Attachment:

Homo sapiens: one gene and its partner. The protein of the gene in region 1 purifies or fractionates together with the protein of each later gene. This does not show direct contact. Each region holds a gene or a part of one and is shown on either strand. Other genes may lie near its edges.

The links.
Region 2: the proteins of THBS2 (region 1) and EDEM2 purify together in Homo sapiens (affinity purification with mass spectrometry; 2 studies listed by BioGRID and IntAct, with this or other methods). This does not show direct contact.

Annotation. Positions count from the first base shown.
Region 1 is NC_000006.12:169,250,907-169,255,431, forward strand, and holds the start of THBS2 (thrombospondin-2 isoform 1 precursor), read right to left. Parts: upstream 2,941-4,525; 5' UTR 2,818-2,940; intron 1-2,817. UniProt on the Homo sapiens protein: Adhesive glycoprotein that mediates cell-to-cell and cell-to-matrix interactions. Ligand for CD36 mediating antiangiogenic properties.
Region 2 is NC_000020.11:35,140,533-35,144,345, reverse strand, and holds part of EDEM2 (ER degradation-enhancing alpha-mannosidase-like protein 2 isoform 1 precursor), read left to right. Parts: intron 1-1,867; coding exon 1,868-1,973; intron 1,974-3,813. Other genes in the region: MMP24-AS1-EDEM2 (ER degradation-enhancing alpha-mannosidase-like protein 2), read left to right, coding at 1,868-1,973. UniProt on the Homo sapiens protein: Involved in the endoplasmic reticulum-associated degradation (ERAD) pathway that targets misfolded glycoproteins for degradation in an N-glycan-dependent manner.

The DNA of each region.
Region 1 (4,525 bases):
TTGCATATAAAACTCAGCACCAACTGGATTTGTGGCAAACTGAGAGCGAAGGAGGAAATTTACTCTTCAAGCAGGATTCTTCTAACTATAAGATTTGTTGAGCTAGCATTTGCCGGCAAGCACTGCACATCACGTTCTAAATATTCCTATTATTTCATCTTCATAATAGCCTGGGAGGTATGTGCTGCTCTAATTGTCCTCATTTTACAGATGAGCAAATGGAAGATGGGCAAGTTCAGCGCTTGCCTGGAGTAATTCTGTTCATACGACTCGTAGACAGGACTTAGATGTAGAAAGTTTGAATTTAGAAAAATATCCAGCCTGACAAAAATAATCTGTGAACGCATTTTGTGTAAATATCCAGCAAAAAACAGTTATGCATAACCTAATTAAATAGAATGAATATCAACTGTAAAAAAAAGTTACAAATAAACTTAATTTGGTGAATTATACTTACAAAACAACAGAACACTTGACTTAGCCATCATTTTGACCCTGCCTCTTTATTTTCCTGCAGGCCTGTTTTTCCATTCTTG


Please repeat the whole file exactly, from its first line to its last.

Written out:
Homo sapiens: one gene and its partner. The protein of the gene in region 1 purifies or fractionates together with the protein of each later gene. This does not show direct contact. Each region holds a gene or a part of one and is shown on either strand. Other genes may lie near its edges.

The links.
Region 2: the proteins of THBS2 (region 1) and EDEM2 purify together in Homo sapiens (affinity purification with mass spectrometry; 2 studies listed by BioGRID and IntAct, with this or other methods). This does not show direct contact.

Annotation. Positions count from the first base shown.
Region 1 is NC_000006.12:169,250,907-169,255,431, forward strand, and holds the start of THBS2 (thrombospondin-2 isoform 1 precursor), read right to left. Parts: upstream 2,941-4,525; 5' UTR 2,818-2,940; intron 1-2,817. UniProt on the Homo sapiens protein: Adhesive glycoprotein that mediates cell-to-cell and cell-to-matrix interactions. Ligand for CD36 mediating antiangiogenic properties.
Region 2 is NC_000020.11:35,140,533-35,144,345, reverse strand, and holds part of EDEM2 (ER degradation-enhancing alpha-mannosidase-like protein 2 isoform 1 precursor), read left to right. Parts: intron 1-1,867; coding exon 1,868-1,973; intron 1,974-3,813. Other genes in the region: MMP24-AS1-EDEM2 (ER degradation-enhancing alpha-mannosidase-like protein 2), read left to right, coding at 1,868-1,973. UniProt on the Homo sapiens protein: Involved in the endoplasmic reticulum-associated degradation (ERAD) pathway that targets misfolded glycoproteins for degradation in an N-glycan-dependent manner.

The DNA of each region.
Region 1 (4,525 bases):
TTGCATATAAAACTCAGCACCAACTGGATTTGTGGCAAACTGAGAGCGAAGGAGGAAATTTACTCTTCAAGCAGGATTCTTCTAACTATAAGATTTGTTGAGCTAGCATTTGCCGGCAAGCACTGCACATCACGTTCTAAATATTCCTATTATTTCATCTTCATAATAGCCTGGGAGGTATGTGCTGCTCTAATTGTCCTCATTTTACAGATGAGCAAATGGAAGATGGGCAAGTTCAGCGCTTGCCTGGAGTAATTCTGTTCATACGACTCGTAGACAGGACTTAGATGTAGAAAGTTTGAATTTAGAAAAATATCCAGCCTGACAAAAATAATCTGTGAACGCATTTTGTGTAAATATCCAGCAAAAAACAGTTATGCATAACCTAATTAAATAGAATGAATATCAACTGTAAAAAAAAGTTACAAATAAACTTAATTTGGTGAATTATACTTACAAAACAACAGAACACTTGACTTAGCCATCATTTTGACCCTGCCTCTTTATTTTCCTGCAGGCCTGTTTTTCCATTCTTG